Reconstruction of Interconnectedness in Networks of Dynamical Systems Based on Passive and Partial Observations
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ABSTRACT: Determining interrelatedness structure of various entities from multiple time series data is of significant interest to many areas. Knowledge of such a structure can aid in identifying cause and effect relationships, clustering of similar entities, identification of representative elements and model reduction. In this talk, a methodology for identifying the interrelatedness structure of dynamically related time series data based on passive observations will be presented. The framework will allow for the presence of loops in the connectivity structure of the network. Network topology reconstruction based on optimization/filtering approaches will be complemented with tools from graphical models with notions of independence posed by d-separation. Results on the extent of the recovery of the network structure where only a subset of entities are observed and under corruption of data will be presented. For a large class of systems, methods for exact recovery of the topology under the presence of latent nodes using results on decomposition of matrices as a sum of low-rank and sparse matrices will be presented and validated on power system applications.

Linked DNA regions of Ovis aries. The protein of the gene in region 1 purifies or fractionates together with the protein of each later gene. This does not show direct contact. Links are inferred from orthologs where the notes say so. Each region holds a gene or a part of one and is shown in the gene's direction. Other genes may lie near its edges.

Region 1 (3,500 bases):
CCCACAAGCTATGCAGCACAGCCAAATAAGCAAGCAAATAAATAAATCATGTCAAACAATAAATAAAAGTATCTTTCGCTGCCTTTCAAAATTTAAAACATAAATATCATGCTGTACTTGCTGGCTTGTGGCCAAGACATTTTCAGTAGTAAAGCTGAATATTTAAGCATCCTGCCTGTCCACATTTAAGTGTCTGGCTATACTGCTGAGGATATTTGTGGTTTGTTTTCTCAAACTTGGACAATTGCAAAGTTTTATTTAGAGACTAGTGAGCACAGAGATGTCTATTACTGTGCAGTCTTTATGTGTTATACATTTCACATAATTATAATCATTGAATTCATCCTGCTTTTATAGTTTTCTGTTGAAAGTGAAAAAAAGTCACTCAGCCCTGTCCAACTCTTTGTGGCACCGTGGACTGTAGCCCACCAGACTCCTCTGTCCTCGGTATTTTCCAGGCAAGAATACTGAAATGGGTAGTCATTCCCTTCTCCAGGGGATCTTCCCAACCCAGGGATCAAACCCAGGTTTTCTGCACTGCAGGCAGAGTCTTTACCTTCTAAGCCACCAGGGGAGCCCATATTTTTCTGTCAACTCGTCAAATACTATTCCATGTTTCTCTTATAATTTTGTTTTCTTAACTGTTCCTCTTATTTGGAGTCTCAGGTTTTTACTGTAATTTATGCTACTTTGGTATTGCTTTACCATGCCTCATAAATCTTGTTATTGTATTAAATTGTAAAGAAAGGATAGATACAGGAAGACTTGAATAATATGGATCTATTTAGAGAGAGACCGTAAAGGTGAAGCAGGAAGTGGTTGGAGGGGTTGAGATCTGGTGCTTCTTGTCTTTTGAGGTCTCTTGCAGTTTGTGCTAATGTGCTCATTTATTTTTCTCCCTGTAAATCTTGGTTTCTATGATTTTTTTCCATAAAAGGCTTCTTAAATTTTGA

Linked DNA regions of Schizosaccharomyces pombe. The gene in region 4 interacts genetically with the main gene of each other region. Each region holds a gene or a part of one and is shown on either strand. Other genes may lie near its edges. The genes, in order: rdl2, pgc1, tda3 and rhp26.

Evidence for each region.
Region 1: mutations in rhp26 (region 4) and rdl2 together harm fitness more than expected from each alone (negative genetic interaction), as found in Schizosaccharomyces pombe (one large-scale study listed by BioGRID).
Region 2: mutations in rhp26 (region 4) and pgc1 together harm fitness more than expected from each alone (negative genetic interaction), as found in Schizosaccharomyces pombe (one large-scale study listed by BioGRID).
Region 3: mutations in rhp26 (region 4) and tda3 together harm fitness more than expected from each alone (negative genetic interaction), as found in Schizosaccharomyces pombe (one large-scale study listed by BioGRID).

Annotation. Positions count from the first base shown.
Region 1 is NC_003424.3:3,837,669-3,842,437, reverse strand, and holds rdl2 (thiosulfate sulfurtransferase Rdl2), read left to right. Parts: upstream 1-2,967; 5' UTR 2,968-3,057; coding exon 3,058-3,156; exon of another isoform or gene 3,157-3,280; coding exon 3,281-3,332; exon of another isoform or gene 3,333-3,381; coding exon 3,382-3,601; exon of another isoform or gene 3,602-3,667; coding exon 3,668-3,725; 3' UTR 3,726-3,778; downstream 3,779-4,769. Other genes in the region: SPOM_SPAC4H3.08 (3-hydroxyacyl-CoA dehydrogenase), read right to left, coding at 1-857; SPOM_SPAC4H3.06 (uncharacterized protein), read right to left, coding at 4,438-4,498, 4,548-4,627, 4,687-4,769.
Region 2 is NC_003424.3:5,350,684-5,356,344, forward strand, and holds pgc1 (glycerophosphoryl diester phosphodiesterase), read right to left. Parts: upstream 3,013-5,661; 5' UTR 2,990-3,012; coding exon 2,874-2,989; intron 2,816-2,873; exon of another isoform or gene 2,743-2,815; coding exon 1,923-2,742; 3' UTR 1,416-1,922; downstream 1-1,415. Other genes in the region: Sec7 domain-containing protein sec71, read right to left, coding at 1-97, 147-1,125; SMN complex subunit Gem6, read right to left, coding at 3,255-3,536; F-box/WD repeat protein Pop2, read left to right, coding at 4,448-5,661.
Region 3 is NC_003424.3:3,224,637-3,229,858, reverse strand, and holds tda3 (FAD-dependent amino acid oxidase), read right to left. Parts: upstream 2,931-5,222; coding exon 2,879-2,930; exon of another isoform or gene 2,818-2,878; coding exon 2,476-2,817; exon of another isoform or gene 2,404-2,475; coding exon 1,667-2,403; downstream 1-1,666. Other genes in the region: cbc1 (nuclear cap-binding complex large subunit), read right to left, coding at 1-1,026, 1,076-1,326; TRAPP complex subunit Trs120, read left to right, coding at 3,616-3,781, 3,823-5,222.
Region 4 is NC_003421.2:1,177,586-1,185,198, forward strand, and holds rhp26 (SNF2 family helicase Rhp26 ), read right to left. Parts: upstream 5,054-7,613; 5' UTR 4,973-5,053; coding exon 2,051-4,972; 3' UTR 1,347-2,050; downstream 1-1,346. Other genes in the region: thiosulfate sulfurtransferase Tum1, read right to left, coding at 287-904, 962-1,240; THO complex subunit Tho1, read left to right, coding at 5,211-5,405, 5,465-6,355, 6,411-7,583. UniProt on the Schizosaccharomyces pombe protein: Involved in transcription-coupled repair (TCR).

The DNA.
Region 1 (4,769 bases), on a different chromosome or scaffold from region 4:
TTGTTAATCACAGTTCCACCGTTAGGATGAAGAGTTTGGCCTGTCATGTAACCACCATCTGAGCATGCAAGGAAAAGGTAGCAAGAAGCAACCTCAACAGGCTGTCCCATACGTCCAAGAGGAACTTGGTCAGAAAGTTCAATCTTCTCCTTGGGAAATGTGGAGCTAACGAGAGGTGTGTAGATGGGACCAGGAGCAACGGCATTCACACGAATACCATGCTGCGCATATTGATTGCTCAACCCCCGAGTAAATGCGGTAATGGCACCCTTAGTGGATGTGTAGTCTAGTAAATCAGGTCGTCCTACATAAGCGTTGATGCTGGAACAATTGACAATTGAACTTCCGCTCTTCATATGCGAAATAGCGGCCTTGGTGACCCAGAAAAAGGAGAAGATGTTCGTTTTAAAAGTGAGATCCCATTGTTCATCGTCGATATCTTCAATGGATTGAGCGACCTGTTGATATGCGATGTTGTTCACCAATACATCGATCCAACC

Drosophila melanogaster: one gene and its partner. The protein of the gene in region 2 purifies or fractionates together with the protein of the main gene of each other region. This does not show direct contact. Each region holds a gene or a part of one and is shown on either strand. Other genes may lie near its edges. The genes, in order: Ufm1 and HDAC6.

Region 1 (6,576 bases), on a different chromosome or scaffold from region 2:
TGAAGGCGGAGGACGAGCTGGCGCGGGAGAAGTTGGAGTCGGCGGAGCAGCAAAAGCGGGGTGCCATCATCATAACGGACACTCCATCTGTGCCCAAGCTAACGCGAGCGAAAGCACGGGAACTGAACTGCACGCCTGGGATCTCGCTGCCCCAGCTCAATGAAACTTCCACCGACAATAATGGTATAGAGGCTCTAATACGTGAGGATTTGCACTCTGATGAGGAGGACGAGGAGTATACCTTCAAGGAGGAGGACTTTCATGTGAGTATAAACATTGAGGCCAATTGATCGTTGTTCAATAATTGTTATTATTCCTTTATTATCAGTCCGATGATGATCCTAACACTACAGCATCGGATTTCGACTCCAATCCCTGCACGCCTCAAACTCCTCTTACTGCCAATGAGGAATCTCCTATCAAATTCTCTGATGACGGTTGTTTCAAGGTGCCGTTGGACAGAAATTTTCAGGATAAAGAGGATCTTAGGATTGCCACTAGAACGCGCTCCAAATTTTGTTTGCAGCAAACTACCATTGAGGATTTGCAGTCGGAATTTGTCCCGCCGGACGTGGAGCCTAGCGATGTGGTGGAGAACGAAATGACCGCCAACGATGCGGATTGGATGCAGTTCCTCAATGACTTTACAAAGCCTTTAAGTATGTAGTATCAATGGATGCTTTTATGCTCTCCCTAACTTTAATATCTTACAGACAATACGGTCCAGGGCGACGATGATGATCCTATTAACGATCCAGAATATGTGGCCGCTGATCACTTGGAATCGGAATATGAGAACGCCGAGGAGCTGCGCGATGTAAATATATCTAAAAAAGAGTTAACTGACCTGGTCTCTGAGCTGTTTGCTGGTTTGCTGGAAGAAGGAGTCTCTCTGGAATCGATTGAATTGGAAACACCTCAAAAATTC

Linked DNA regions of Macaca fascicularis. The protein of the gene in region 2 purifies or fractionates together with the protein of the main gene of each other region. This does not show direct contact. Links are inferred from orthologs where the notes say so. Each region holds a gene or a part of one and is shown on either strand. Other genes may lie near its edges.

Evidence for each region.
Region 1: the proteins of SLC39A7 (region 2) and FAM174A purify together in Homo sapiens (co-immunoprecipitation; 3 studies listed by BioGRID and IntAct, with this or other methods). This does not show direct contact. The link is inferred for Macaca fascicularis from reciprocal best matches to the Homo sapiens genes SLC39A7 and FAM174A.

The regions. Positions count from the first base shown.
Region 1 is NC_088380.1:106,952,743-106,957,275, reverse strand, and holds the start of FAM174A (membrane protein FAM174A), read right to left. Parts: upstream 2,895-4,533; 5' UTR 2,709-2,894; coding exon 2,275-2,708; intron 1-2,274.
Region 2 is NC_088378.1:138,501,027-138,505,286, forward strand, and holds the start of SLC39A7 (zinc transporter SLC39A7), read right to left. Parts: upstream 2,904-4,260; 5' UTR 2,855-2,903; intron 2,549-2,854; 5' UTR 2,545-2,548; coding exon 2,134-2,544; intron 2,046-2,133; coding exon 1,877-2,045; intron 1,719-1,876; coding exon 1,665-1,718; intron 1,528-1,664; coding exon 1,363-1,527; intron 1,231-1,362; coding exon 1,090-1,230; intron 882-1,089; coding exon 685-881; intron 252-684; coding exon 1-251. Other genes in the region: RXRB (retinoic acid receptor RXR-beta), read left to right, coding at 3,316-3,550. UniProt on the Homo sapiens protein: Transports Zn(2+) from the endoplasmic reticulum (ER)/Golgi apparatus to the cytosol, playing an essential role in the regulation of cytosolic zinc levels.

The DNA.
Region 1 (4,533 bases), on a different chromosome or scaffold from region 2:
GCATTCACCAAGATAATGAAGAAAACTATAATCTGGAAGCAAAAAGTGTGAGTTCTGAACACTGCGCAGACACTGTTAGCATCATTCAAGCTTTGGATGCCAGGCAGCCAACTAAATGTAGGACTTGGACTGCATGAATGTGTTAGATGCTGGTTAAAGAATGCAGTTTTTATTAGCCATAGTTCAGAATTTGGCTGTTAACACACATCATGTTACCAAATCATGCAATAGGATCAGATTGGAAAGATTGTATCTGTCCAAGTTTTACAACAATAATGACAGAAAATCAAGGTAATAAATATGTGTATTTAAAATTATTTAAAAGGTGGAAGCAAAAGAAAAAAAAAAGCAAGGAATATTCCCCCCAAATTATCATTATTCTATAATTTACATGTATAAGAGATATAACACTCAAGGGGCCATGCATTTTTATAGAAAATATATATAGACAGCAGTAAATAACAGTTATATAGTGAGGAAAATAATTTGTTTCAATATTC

BIO: Professor Salapaka is in the area of Control and Dynamical Systems. He obtained his Bachelors degree in Mechanical Engineering from Indian Institute of Technology, Madras in 1991. He obtained his Masters and PhD. degrees from University of California, Santa Barbara in the years 1993 and 1997 respectively. He was at Electrical Engineering department at Iowa State University from 1997-2007. He is currently a faculty in the Electrical and Computer Engineering Department at University of Minnesota at Minneapolis where he holds the Vincentes-Hermes Luh Chair. He is the recipient of the NSF CAREER Award for the year 1998 and is an IEEE Fellow. His research interests span, controls and systems theory and its applications to nanotechnology, single molecule physics and power systems.
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